Until there is a binding contract in place, both buyers and sellers are at risk of the other one changing their mind. So, minimising the time gap between offer and exchange will help reduce this risk. Specific action you can take will depend on whether you are buying or selling.

Sellers

If you are a seller, you should address any issue that could delay your sale in advance. For example, your home may have an extension that does not have the requisite planning permission, or that needs consent under a title restriction. Applying for retrospective consent or taking out a suitable insurance policy could prevent this from becoming an issue later. Discuss your plans with your solicitor at an early stage; they can carry out a title audit of your property and pre-empt any issues.

It is also a good idea to consider your buyer’s position before accepting their offer. Ask yourself how proceedable they are. Generally, the more complex a chain the more scope there is for problems to arise. However, there is no hard and fast rule; sometimes a first-time buyer who has a mortgage offer in place may be less inclined to risk their purchase than a cash-buyer looking for an easy bargain.

Buyers

If you are a buyer, make your offer conditional on the seller removing their property from the market. Their estate agent has to tell them about any offer they receive. However, if they are no longer actively marketing a property, the chances of receiving a better offer will be a lot lower.

Ensure you can proceed quickly and efficiently. Arrange your finances well in advance, and have your solicitor and surveyor lined up. Monitor the progress of your sale. Return any papers your solicitor sends you for completion and respond to their questions promptly. If you show you are a serious proceedable buyer, any seller should think twice about risking their sale. Where possible, develop a rapport with them; they will be less likely to renege on a promise if they like and trust you.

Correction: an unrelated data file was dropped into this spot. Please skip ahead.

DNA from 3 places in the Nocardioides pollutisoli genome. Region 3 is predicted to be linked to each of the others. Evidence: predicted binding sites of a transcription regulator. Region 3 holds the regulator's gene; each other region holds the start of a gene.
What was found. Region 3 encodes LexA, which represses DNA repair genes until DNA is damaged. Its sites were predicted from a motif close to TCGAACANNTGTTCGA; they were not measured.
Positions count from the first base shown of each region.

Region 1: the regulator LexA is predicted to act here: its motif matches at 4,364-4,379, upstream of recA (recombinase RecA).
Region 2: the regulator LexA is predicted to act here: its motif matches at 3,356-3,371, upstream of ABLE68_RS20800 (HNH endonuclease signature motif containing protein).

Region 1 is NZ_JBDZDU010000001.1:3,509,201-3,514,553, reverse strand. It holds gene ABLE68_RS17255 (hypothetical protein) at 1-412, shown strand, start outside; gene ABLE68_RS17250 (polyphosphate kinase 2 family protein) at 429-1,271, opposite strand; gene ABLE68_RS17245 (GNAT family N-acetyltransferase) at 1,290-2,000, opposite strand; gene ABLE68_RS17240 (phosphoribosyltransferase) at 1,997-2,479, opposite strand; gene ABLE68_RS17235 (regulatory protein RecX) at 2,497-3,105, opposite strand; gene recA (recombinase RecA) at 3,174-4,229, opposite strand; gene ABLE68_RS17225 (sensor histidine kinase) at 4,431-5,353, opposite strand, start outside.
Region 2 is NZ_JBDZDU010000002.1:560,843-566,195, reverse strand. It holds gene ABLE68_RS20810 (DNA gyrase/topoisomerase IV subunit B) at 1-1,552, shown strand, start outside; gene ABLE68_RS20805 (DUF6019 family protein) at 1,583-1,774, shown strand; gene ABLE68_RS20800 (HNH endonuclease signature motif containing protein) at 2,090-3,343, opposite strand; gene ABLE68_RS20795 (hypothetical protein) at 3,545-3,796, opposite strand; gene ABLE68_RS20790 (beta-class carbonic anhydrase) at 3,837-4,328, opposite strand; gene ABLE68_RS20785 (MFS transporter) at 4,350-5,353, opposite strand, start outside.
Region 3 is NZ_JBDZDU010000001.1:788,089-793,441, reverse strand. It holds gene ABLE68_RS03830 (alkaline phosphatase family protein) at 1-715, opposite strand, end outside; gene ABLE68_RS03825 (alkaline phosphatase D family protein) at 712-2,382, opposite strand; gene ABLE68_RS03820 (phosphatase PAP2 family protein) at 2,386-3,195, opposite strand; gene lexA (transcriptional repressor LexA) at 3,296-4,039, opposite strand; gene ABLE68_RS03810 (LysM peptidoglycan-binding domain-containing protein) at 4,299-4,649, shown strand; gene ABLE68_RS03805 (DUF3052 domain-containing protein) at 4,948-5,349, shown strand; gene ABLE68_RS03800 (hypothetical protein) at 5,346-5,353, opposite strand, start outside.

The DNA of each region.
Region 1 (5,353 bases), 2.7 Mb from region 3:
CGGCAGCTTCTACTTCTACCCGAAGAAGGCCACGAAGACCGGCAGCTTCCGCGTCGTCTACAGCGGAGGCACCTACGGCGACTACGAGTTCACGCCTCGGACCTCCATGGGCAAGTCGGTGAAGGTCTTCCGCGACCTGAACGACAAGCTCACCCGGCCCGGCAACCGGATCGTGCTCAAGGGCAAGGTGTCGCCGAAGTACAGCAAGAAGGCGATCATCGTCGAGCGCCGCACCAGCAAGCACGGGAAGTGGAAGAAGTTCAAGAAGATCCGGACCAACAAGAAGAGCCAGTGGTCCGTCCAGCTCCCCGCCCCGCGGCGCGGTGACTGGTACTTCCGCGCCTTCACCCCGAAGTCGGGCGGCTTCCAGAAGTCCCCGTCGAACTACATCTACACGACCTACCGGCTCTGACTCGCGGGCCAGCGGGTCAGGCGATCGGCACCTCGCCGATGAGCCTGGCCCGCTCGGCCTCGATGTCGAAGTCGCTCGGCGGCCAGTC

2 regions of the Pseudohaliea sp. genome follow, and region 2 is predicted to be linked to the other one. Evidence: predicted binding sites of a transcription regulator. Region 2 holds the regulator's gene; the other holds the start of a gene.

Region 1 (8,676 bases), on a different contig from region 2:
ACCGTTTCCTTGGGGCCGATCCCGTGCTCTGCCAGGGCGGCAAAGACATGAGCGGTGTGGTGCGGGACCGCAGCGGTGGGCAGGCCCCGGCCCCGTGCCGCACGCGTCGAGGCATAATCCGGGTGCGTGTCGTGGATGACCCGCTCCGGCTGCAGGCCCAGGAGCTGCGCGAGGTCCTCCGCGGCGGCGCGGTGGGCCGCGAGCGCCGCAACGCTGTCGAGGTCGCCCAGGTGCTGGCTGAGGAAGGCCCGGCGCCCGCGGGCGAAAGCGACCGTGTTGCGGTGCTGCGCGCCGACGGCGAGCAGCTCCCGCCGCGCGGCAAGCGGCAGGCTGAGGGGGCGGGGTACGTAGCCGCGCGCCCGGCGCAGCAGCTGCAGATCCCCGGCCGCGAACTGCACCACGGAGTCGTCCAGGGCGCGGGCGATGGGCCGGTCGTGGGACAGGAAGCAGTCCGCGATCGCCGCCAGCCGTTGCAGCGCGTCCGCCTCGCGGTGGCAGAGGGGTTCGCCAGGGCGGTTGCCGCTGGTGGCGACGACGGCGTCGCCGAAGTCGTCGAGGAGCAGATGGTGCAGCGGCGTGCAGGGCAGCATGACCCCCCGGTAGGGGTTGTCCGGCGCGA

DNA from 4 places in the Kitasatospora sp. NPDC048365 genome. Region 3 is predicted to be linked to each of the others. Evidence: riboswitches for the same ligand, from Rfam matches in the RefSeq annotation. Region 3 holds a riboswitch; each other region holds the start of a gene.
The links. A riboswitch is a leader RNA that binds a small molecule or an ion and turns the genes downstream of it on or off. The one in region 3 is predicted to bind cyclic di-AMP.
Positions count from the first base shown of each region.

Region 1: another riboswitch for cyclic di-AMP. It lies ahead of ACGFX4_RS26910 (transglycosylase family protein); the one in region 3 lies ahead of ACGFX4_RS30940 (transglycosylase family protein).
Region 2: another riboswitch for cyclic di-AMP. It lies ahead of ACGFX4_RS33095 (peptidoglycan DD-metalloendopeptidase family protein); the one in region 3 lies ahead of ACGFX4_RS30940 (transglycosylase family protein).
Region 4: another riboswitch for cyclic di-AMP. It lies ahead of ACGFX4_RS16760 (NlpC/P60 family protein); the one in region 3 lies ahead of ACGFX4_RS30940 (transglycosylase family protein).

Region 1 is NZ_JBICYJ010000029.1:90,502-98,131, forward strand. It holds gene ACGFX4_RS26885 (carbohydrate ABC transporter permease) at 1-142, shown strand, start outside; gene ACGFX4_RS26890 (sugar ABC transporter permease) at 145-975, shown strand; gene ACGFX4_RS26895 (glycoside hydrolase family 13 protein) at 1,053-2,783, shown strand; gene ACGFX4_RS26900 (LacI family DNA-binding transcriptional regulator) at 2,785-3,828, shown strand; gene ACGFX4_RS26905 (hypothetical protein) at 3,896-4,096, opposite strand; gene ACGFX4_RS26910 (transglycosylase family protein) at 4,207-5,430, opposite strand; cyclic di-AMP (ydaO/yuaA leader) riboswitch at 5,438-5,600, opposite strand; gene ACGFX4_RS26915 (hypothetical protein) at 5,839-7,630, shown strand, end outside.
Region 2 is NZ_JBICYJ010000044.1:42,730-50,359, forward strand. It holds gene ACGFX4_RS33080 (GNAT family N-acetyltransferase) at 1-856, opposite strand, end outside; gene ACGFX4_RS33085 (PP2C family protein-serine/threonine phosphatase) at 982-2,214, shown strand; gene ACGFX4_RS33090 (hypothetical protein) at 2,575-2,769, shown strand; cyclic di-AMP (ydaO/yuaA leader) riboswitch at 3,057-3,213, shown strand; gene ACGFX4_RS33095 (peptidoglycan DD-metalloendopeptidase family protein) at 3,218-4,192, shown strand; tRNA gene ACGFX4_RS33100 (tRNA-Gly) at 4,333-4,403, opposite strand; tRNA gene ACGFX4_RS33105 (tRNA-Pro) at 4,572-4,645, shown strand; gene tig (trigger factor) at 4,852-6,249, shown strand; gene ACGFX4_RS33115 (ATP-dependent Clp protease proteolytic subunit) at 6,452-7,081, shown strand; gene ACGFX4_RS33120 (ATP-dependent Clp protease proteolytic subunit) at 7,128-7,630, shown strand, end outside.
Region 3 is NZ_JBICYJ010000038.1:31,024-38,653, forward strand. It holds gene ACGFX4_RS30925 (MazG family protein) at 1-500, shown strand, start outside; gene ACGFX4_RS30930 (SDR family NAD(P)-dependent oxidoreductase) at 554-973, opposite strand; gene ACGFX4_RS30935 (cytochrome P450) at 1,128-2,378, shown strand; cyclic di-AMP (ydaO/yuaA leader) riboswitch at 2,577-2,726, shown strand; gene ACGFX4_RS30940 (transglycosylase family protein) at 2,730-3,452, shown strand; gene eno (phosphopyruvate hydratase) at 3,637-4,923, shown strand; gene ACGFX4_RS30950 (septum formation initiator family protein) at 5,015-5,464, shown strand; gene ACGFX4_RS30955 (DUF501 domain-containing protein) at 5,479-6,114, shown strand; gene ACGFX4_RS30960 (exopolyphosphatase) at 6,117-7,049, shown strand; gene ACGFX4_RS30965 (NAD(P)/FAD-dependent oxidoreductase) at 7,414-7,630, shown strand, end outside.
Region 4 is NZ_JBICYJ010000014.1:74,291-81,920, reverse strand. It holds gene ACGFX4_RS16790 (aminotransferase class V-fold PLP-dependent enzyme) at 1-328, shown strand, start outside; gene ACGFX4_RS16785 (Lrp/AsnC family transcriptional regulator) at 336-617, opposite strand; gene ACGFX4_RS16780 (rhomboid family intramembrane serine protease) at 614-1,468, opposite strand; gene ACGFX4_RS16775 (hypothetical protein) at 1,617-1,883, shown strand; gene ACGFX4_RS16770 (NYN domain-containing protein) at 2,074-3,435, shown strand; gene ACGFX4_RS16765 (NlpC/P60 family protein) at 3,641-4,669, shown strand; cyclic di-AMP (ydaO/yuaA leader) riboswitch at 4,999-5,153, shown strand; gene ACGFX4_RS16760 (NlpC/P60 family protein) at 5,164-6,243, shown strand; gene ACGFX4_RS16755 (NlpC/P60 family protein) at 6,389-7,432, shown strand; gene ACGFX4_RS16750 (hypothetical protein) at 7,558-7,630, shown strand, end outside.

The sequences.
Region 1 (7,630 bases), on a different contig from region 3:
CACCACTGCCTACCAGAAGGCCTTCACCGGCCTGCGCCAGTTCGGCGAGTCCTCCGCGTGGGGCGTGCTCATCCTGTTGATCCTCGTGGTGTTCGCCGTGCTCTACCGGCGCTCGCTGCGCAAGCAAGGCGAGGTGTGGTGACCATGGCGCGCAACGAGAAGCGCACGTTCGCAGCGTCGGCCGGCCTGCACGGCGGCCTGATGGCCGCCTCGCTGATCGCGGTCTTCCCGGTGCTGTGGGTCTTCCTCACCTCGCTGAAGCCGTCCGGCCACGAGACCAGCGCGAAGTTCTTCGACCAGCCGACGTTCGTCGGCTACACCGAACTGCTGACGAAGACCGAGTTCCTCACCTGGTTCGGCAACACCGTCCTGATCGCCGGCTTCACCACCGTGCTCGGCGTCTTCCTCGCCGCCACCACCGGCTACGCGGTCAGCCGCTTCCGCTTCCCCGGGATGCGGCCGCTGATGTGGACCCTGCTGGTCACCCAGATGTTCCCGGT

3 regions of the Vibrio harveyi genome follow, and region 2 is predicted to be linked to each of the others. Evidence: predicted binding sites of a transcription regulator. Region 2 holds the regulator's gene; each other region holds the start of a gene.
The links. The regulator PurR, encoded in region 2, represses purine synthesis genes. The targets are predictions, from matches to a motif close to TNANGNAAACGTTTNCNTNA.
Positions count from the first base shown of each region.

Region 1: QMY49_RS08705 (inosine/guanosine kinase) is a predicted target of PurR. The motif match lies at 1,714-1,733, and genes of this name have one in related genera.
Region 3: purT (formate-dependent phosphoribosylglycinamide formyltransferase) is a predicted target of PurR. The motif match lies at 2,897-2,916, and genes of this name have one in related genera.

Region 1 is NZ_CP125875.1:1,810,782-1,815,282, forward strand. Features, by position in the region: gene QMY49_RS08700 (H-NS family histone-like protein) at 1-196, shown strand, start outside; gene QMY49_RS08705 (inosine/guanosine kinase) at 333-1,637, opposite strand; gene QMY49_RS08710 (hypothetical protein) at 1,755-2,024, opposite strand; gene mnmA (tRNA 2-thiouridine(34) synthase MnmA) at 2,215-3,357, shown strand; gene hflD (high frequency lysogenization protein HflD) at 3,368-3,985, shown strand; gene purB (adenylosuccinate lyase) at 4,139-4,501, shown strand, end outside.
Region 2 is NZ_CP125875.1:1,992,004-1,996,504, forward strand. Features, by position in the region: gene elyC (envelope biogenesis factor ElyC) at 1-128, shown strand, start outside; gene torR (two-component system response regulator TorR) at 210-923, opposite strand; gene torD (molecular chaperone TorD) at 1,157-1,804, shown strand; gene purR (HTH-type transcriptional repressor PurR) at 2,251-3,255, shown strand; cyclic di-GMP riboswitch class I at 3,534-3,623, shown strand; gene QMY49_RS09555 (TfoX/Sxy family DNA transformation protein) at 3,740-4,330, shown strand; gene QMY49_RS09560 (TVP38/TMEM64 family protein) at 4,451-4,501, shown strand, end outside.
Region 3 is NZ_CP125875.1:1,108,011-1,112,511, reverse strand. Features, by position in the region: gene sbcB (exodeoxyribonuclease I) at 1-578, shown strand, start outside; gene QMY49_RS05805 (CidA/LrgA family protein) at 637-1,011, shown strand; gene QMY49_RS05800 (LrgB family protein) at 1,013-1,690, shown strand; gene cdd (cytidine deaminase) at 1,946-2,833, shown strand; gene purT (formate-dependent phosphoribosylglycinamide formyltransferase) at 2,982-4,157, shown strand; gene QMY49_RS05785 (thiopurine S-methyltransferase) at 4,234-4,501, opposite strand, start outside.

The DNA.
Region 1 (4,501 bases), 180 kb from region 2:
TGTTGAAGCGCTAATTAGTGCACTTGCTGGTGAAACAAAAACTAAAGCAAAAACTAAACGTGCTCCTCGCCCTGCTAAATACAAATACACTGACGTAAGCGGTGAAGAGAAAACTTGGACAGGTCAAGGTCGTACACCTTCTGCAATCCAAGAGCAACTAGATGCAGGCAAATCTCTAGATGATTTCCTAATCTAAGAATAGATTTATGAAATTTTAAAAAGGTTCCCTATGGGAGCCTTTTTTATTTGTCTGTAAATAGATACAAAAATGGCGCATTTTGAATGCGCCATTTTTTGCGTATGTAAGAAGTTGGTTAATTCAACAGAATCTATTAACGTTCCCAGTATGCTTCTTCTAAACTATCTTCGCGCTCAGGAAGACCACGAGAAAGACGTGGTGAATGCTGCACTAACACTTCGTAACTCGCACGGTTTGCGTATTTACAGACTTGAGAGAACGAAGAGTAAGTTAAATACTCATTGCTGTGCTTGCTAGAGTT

Some other things to consider

If you are a buyer, you may also want to consider a lockout agreement. This is a separate agreement that prevents a seller from selling to anybody else for a fixed period. In return, you undertake to progress your purchase diligently.

Lockout agreements do not suit everyone; they involve additional expense and negotiating one could prolong your purchase and unsettle your seller. However, they can be useful in some circumstances. If you are concerned about gazumping, discuss this possibility with your solicitor.

It is now also possible to take out a home protection insurance policy. This will not stop you from being gazumped, but it can help with the additional expense you may suffer as a result.

How can I keep my transaction on track?

It may not always be possible to eliminate the risk of gazundering or gazumping, but there is a lot you can do to protect yourself. Either can be down to one party’s greed, but frustration and poor communication can also encourage these practices.

Due diligence at the outset, and understanding your buyer or seller and their motivation, will help. So too will having the right professionals on board. Our solicitors are proactive and communicate well, giving both parties confidence the transaction will progress as it should. That, and the swift resolution of any legal issues, is often the best safeguard against the perils of gazumping and gazundering.

For further information, please contact Neil in the residential property  team on 0191 297 0011 or email wb@kiddspoorlaw.co.uk.

This article is for general information only and does not constitute legal or professional advice. Please note that the law may have changed since this article was published.